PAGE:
1pm – On July 3rd we have our annual Business Awards evening. On this evening we recognise individuals, entrepreneurs and businesses who have either benefited from Work Avenue’s services or have joined with us in helping others. These awards are all about recognising enterprising individuals across the spectrum of their business development, and we have 4 separate awards: Work Avenue Start-Up of the Year, Work Avenue Entrepreneur of the Year, Work Avenue Mentor of the Year and Work Avenue Business of the Year. Nominations are now open for these awards, and I wanted to chat informally to members of the judging panel about what we should be expecting. Last year we had some really inspiring applications in each category, and I expect no different this year.
2pm – One of the most popular services we are able to offer to our start-up businesses is the provision of an experienced mentor, one who has had experience themselves of that industry. An effective mentor can make a really positive contribution to a developing business, supporting and guiding the mentee, helping to develop networks and business focused strengths. The mentee really benefits from the guiding influence and insights of a person who has done it all before, and we observe many improvements in the self confidence and self-esteem of the mentee. I had a meeting scheduled with one of our long-standing mentors to consider a new business that we would like him to engage with.
3pm – I joined my employment team in one of their client catch up meetings. The employment team have regular catch ups to discuss new vacancies on our jobs board and which of our clients might suit the demands of each of our active vacancies. Each client really is an individual to us, with their own skills, qualifications, experiences and working preferences, and we work hard to consider a dedicated developmental pathway for each one so they are able to move closer towards their aim of employment. Each month, we place between 5 and 10 people directly in work from our own jobs board, not to mention the countless others who are able to secure employment as a result of the individual approaches that we take. These meetings are an essential part of that process.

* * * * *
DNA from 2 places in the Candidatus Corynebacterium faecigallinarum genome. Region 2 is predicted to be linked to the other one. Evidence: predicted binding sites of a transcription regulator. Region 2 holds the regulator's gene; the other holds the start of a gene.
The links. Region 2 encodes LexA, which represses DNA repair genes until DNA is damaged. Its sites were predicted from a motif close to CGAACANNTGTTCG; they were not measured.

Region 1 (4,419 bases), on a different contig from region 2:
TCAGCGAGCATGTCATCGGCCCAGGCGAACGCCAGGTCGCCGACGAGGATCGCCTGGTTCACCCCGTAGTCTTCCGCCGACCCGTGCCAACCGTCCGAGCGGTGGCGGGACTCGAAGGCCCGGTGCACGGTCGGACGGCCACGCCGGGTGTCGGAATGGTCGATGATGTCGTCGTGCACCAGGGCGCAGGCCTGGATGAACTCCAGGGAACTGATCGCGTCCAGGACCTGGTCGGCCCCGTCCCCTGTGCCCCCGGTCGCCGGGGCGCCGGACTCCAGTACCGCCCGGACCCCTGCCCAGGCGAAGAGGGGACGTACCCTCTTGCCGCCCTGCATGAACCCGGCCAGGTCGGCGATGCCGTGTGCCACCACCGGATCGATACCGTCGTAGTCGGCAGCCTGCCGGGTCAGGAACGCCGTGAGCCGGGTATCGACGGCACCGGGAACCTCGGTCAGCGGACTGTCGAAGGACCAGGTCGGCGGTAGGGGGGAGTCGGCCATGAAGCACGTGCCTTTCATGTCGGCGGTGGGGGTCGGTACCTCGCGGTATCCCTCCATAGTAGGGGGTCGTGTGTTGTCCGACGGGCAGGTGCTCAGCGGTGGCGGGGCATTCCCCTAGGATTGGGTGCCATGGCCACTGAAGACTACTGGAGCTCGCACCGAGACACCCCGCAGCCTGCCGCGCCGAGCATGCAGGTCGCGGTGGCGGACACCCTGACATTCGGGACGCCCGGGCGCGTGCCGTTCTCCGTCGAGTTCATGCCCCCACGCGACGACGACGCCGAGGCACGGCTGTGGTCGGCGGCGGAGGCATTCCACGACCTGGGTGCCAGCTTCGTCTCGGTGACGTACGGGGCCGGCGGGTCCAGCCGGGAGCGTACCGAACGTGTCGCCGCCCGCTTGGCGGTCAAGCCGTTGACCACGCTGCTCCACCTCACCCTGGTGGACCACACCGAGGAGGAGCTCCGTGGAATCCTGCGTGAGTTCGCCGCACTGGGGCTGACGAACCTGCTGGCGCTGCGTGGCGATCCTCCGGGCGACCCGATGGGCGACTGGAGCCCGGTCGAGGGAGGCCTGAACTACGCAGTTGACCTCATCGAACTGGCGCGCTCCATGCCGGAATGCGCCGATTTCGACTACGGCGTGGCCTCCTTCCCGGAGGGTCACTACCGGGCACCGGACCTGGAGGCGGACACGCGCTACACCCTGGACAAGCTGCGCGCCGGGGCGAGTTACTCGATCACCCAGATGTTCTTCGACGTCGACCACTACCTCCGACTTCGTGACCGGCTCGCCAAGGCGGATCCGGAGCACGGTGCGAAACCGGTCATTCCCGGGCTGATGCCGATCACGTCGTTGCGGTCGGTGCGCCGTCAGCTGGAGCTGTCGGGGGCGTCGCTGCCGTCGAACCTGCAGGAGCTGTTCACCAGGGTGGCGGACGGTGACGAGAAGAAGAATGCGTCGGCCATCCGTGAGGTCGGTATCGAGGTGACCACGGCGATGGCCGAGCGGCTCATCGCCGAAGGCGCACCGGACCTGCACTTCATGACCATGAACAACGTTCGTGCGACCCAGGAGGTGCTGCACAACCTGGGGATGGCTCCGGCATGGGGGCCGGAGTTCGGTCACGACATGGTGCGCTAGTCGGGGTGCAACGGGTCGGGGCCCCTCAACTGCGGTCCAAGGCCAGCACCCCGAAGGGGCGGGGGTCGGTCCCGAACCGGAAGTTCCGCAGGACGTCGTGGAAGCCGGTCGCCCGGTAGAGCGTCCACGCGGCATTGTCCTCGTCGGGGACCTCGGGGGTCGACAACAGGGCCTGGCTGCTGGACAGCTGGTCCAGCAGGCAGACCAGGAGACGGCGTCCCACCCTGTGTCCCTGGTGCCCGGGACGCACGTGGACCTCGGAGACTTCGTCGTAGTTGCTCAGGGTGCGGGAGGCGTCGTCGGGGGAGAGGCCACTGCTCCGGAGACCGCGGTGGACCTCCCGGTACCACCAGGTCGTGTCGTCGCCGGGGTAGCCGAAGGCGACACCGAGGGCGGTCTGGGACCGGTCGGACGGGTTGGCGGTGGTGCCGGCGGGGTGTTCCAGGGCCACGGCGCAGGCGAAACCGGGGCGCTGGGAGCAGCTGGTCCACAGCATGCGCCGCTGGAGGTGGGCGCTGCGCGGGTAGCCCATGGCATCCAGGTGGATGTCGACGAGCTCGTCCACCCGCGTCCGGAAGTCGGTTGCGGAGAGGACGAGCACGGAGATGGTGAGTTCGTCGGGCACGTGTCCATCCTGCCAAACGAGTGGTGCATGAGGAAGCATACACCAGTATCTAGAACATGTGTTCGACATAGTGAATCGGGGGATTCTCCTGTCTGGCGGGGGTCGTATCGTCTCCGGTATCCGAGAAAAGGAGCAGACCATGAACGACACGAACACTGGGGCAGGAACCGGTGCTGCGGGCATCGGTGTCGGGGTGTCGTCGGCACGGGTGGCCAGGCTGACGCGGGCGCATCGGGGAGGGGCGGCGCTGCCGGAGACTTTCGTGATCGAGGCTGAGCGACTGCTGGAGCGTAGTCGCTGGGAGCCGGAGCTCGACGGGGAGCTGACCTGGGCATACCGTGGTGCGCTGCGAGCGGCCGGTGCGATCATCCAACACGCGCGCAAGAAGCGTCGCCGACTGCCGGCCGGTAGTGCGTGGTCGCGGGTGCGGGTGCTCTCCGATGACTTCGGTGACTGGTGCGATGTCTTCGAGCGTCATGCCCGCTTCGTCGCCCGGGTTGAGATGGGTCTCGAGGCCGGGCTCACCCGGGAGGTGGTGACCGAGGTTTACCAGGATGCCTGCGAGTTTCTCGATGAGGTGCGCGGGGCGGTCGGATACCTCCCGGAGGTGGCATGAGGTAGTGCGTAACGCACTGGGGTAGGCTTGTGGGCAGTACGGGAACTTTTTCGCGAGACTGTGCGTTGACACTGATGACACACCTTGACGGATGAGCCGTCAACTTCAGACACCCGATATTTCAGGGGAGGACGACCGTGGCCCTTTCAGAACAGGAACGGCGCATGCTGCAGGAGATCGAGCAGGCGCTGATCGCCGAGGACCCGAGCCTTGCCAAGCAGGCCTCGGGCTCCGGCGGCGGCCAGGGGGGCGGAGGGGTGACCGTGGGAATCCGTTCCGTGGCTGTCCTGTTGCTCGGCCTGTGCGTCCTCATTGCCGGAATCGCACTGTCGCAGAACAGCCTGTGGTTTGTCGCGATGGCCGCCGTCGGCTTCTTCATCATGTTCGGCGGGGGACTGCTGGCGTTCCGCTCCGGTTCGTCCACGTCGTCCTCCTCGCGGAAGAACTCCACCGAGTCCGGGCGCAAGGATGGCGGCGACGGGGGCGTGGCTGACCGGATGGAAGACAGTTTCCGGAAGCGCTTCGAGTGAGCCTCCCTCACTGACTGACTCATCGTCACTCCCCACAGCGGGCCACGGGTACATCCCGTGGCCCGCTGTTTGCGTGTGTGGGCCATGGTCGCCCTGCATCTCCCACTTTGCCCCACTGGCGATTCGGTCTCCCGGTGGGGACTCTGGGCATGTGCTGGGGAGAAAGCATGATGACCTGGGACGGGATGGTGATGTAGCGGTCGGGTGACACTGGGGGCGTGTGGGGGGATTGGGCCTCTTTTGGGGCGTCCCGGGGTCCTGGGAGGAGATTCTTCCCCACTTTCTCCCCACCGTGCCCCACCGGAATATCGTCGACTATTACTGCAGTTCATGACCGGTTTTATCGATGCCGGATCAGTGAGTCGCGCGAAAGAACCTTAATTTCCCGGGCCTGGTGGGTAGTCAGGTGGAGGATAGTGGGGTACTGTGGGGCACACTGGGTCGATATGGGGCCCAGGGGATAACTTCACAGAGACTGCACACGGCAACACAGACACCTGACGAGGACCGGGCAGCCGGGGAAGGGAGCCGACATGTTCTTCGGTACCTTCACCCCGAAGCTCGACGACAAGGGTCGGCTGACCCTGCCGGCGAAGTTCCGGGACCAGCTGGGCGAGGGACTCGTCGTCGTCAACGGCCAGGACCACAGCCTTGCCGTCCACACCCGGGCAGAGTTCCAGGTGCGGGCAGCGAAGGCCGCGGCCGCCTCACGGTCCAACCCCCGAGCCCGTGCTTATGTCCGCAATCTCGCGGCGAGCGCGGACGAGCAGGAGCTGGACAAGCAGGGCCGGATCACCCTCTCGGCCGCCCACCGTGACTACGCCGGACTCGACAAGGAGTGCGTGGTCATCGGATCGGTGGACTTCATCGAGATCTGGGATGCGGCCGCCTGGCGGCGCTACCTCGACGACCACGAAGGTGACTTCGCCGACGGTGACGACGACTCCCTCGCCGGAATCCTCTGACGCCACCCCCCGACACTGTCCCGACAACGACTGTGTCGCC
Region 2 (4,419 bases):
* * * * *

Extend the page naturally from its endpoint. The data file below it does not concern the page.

4pm – I received a call from one of trustees who was keen to discuss fundraising. The responsibility to ensure our continued sustainability so we can continue to offer our services to people seeking employment and entrepreneurs who are starting a business, never leaves me. She had some really sound ideas, and I made a note to add this to the agenda for the next trustee meeting.
5pm – I finally returned to my desk to catch up on emails and deal with general administration. I always have a very full inbox with so many varied issues to consider. I often reflect on how far we have come since Work Avenue started 12 years ago with one desk and one chair in a small dark office. We now manage the wonderful Wohl Enterprise Hub with its state of the art shared workspace for businesses and entrepreneurs, and where we offer our employment and business services to over 2000 individuals each year. It is a huge responsibility and one that I do not undertake lightly, but in truth, I love every minute. Every time I see a client gain self-esteem and confidence so they can secure employment, or a fledging business get off the ground with purpose and drive, I see another person who can now provide for themselves and their family, thus making our community more robust with a strong future ahead. I am reminded of this objective each and every day I come to work.